"One of the hardest parts about this is you're having to give people a lot of bad news, which is normally not what a politician wants to do," said Matt James, former communications director for the Kaiser Family Foundation. He also worked for several elected officials and said the COVID-19 pandemic presents a unique set of challenges for all politicians.
"We're wrestling with a political crisis like I've never seen in my lifetime. Having been around a lot of politicians for a long time, this one is certainly different than almost anything I've ever seen," James said.
Communications strategist Chris Lehane has managed his share of political crises, guiding Bill Clinton, Al Gore and many others through very choppy waters. He says in a situation like this, it’s all about an elected official’s credibility — and that people are drawn to leaders who are confident, realistic and focused on the common good.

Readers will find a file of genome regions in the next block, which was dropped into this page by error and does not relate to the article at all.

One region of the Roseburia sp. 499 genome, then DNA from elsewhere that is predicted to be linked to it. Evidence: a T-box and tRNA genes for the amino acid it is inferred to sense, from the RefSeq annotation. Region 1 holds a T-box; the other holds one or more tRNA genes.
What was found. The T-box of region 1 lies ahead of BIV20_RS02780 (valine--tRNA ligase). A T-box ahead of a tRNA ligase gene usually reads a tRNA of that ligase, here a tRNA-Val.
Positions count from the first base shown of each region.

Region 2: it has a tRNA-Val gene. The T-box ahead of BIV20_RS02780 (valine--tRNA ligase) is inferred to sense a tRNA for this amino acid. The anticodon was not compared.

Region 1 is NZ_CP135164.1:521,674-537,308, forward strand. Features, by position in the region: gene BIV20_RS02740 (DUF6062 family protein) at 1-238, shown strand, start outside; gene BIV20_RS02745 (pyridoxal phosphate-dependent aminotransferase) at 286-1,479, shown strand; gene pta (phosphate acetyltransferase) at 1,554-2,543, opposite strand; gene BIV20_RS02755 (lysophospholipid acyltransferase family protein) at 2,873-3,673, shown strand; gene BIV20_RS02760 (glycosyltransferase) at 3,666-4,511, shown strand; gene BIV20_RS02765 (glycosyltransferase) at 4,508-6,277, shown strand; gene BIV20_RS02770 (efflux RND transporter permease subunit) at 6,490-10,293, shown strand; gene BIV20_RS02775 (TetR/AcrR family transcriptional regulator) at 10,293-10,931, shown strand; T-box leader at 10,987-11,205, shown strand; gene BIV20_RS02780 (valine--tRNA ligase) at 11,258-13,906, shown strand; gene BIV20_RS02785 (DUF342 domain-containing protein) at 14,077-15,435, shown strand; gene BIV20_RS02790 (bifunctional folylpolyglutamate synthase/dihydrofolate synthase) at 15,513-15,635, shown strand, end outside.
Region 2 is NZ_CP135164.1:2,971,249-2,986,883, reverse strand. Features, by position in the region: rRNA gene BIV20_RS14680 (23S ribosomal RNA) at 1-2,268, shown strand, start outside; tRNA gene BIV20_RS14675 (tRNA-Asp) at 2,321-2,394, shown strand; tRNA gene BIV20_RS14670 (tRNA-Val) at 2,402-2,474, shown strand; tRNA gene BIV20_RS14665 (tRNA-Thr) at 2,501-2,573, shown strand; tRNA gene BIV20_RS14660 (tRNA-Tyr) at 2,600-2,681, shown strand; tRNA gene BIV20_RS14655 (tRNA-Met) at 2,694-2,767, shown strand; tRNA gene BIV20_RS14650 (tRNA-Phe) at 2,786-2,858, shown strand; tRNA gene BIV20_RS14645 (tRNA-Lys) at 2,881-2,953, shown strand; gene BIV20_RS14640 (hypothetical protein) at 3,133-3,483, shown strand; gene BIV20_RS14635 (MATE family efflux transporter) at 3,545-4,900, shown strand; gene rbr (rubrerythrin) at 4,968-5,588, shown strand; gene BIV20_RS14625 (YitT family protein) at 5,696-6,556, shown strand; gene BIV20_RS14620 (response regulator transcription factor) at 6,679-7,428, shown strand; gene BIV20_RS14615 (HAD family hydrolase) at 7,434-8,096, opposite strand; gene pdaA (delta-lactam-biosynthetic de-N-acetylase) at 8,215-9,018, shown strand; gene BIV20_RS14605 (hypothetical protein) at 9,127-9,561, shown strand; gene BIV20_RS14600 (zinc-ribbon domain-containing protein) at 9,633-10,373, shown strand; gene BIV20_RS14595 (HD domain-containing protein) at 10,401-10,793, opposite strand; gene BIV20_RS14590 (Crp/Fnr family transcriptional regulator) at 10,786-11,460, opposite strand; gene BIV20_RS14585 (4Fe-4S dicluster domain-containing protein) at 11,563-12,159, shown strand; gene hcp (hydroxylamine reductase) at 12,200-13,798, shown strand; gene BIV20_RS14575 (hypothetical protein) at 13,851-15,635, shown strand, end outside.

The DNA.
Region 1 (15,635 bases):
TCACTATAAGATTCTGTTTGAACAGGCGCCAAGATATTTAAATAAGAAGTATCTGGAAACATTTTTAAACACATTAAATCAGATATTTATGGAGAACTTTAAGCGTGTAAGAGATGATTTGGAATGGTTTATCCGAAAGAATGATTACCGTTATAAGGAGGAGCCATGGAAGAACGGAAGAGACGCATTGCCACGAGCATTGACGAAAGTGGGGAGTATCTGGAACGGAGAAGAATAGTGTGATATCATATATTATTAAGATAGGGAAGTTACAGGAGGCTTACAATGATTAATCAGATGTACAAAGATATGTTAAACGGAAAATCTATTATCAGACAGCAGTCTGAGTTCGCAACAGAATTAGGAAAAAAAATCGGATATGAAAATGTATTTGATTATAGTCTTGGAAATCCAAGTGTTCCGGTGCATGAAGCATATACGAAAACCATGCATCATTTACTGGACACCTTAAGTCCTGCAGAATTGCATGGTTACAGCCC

"Really understanding that we are in a moment where people are going to be looking for solutions, answers, leadership from government. And in particular, I do think that there is a togetherness here," Lehane said.
Lehane and many others say more than the president, it is the governors — like Andrew Cuomo in New York, Maryland's Larry Hogan and Gavin Newsom in California — who are transcending the usual political lines by sticking to facts without sugar coating them.
On March 19, Gov. Newsom made California the first state to issue a stay-at-home order.